An interesting recent article asked the fundamental question of how many children receive one of of our regrettably common treatments that not only don’t help, but might cause harm. The authors focused on a 20 of these, such as cough and cold remedies, and analyzed how many children in a database of over 4 million children received one or more dubious therapies during the preceding year. The results showed such unhelpful or even dangerous therapies are still extremely common. Around 10% of all children received such therapies, costing 27 million dollars, a third of which was paid out of pocket by the children’s families.
So what are these therapies? I noted over-the-counter cough and cold remedies above, which have been shown at best not to help and at worst to cause dangerous side effects. Other examples include testing for strep throat in children less than 3 years of age, blood tests for vitamin D deficiency in normal children, sinus x-rays in children with uncomplicated sinus infection, and head CT scans (or other neuroimaging) in a child with simple headaches. You can read the whole list at the reference cited above.
The consensus estimate is that around a third of all medical therapies done in America are at best unhelpful and at worst potentially harmful. We in pediatrics need to do our part to address this problem. A major issue is that our culture is conditioned to regard doing something as better than not doing something. We are primed to think the physician who listens to the parents (or the patient), ponders what to do, and then recommends doing nothing is somehow a poor physician because they “haven’t done anything.” We don’t value the explanation, the thinking, the diagnosis, as an important contribution to a child’s health. The irony here is that physicians are much more highly compensated for doing things and much less for offering advice. So there is a strong compulsion to do something. Also, listening to a parent and pondering takes more time than just prescribing a test or a therapy and physicians are rewarded for throughput, seeing one patient after another quickly. The market incentives are perversely stacked against practicing good medicine. I wish I could say that will change, but I don’t see any hopeful signs that it will.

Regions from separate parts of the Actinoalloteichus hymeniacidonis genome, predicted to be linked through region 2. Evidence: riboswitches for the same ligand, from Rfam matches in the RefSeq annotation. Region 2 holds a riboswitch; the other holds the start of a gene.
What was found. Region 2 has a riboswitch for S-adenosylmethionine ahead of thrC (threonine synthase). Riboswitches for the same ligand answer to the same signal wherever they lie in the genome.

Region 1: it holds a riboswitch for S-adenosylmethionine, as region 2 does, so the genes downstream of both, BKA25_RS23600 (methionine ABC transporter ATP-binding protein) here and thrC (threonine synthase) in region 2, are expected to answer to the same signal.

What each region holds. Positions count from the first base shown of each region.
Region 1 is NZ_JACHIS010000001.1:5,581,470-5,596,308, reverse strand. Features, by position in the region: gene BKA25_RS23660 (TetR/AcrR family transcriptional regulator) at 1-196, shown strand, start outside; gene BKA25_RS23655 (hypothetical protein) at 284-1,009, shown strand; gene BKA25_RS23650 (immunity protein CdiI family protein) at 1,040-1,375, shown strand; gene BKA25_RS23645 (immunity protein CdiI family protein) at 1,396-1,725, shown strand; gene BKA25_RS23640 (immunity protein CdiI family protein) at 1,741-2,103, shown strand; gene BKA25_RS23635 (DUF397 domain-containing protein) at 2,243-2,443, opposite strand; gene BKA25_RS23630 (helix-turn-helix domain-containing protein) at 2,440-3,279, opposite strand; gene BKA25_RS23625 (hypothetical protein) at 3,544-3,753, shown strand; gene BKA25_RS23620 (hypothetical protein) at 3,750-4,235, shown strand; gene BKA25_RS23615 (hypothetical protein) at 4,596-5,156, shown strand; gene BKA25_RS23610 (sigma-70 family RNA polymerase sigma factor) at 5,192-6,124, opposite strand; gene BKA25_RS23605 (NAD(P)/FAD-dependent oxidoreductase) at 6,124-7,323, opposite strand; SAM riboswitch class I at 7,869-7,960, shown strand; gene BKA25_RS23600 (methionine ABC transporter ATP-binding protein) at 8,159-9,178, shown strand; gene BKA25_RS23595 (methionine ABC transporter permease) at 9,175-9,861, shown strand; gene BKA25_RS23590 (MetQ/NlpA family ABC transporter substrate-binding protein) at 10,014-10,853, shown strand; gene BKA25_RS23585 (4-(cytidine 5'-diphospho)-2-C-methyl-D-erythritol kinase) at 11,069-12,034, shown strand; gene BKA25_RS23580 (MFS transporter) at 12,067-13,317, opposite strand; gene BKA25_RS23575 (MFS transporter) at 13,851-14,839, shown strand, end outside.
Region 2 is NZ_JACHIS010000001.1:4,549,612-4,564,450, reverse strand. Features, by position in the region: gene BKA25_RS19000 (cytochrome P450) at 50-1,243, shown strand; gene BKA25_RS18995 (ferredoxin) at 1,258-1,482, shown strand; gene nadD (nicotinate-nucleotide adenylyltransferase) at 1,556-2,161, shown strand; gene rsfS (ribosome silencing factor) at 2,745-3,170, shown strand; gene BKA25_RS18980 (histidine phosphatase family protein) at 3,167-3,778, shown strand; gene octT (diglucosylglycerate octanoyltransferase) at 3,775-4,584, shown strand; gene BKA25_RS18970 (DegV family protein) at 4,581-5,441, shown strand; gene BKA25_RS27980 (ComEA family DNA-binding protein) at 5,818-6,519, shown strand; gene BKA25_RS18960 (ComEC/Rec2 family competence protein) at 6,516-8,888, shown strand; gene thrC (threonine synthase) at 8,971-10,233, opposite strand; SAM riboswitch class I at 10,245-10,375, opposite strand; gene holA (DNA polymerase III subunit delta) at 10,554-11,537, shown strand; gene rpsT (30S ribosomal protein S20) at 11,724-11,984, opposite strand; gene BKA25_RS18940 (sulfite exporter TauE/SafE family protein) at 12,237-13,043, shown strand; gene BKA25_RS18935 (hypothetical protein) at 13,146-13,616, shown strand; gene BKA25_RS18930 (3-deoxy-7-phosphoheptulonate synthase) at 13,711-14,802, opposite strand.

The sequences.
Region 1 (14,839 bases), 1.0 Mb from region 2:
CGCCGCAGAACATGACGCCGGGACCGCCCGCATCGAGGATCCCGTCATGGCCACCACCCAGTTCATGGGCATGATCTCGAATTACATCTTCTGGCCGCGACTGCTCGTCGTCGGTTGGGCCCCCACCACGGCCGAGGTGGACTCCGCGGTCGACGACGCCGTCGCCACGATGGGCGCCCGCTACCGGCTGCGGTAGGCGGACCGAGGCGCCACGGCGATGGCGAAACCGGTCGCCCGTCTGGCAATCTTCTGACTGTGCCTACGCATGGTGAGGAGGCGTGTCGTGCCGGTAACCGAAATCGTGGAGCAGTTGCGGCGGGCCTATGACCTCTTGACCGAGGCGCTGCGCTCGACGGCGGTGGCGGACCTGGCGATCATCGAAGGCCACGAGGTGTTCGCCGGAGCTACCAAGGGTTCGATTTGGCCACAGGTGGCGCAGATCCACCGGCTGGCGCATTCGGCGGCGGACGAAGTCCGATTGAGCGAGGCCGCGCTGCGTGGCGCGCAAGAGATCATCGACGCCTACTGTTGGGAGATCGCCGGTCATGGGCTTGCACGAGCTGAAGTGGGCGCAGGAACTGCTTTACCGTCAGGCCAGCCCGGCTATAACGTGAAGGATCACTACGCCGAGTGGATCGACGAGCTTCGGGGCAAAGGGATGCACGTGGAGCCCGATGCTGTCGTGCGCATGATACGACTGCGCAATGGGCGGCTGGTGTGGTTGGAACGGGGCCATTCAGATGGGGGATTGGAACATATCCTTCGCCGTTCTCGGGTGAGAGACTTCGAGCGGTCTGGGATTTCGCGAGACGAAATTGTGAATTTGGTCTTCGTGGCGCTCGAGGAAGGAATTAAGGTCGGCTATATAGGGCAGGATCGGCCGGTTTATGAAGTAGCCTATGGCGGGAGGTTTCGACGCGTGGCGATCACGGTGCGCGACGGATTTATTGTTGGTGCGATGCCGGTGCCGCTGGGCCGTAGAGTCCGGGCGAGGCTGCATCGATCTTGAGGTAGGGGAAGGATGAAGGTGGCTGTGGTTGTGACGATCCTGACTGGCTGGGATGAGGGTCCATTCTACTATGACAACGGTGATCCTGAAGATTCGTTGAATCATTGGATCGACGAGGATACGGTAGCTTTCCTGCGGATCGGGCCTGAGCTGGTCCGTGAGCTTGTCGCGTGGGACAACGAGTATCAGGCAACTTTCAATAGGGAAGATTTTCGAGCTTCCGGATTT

A fairly recent article in the journal Pediatrics is both intriguing and sobering. It is intriguing because it lays bare something we don’t talk much about or teach our students about; it is sobering because it describes the potential harm that can come from it, harm I have personally witnessed. The issue is overdiagnosis, and it’s related to our relentless quest to explain everything.
Overdiagnosis is the term the authors use to describe a situation in which a true abnormality is discovered, but detection of that abnormality does not benefit the patient. It is not the same as misdiagnosis, meaning the diagnosis is inaccurate. It is also distinct from overtreatment or overuse, in which excessive treatment is given to patients for both correct and incorrect diagnoses. Overdiagnosis means finding something which, although abnormal, doesn’t help the patient in any way.